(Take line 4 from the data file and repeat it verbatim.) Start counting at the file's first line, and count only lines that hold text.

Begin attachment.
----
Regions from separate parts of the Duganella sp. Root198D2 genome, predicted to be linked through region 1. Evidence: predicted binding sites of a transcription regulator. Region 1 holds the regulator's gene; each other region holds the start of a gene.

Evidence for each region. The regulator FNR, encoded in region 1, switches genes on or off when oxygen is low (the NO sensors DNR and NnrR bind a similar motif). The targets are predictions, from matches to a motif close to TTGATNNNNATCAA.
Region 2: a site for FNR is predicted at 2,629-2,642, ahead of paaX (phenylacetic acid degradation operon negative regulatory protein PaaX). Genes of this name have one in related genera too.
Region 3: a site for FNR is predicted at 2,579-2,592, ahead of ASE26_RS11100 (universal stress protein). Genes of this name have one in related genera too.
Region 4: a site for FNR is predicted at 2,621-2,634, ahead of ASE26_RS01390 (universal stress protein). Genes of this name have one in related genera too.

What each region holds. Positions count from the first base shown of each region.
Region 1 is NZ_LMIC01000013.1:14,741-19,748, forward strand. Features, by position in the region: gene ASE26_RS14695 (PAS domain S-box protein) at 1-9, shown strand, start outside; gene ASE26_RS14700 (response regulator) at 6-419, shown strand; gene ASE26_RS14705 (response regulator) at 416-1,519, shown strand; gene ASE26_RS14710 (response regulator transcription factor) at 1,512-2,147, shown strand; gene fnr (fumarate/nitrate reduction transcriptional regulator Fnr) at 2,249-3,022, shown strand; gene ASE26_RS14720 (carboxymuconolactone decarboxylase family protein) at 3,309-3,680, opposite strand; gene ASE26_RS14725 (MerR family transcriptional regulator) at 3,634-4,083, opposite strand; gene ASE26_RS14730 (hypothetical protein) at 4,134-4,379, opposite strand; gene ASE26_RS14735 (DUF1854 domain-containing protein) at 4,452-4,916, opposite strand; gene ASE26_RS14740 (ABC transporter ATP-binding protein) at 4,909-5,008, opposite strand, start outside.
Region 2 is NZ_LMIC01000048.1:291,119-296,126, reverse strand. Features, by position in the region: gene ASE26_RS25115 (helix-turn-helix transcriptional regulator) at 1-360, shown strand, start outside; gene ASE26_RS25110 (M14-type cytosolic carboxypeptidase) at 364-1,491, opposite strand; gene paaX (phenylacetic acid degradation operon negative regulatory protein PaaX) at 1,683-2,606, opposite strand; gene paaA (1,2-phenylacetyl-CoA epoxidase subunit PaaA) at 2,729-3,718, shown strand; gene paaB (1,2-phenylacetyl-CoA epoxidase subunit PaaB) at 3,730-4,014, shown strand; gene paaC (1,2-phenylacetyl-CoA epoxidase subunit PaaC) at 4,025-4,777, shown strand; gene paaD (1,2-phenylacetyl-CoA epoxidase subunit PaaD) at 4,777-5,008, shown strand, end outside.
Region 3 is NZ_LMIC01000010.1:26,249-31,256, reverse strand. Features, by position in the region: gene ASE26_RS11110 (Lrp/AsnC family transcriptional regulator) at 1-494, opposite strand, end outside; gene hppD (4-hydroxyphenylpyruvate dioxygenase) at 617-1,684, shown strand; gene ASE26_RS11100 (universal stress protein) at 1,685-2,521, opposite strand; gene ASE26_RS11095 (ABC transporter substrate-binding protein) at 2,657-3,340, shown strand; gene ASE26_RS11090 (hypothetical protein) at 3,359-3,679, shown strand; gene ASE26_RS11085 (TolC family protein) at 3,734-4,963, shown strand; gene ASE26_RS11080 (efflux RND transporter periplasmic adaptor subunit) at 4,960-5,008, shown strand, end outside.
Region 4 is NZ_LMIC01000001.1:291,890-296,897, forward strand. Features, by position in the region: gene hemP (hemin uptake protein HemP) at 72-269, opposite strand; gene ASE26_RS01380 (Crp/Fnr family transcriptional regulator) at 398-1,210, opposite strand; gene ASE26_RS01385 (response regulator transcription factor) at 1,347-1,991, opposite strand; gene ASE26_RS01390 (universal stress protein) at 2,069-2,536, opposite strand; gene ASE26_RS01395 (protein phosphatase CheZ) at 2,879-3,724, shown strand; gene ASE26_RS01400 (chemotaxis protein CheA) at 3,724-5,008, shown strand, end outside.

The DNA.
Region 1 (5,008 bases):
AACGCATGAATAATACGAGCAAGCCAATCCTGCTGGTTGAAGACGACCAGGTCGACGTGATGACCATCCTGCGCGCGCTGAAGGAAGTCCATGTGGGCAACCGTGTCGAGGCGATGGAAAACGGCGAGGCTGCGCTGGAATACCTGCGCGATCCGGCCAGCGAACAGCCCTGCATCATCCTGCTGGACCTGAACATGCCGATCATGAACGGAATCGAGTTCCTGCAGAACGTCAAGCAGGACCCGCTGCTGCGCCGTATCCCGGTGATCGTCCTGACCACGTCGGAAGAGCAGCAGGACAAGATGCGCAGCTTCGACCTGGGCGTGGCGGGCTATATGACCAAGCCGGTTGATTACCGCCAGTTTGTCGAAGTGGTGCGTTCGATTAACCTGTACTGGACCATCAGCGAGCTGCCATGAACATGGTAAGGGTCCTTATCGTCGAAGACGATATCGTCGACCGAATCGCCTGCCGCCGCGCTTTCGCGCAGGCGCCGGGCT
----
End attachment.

Region 3: a site for FNR is predicted at 2,579-2,592, ahead of ASE26_RS11100 (universal stress protein). Genes of this name have one in related genera too.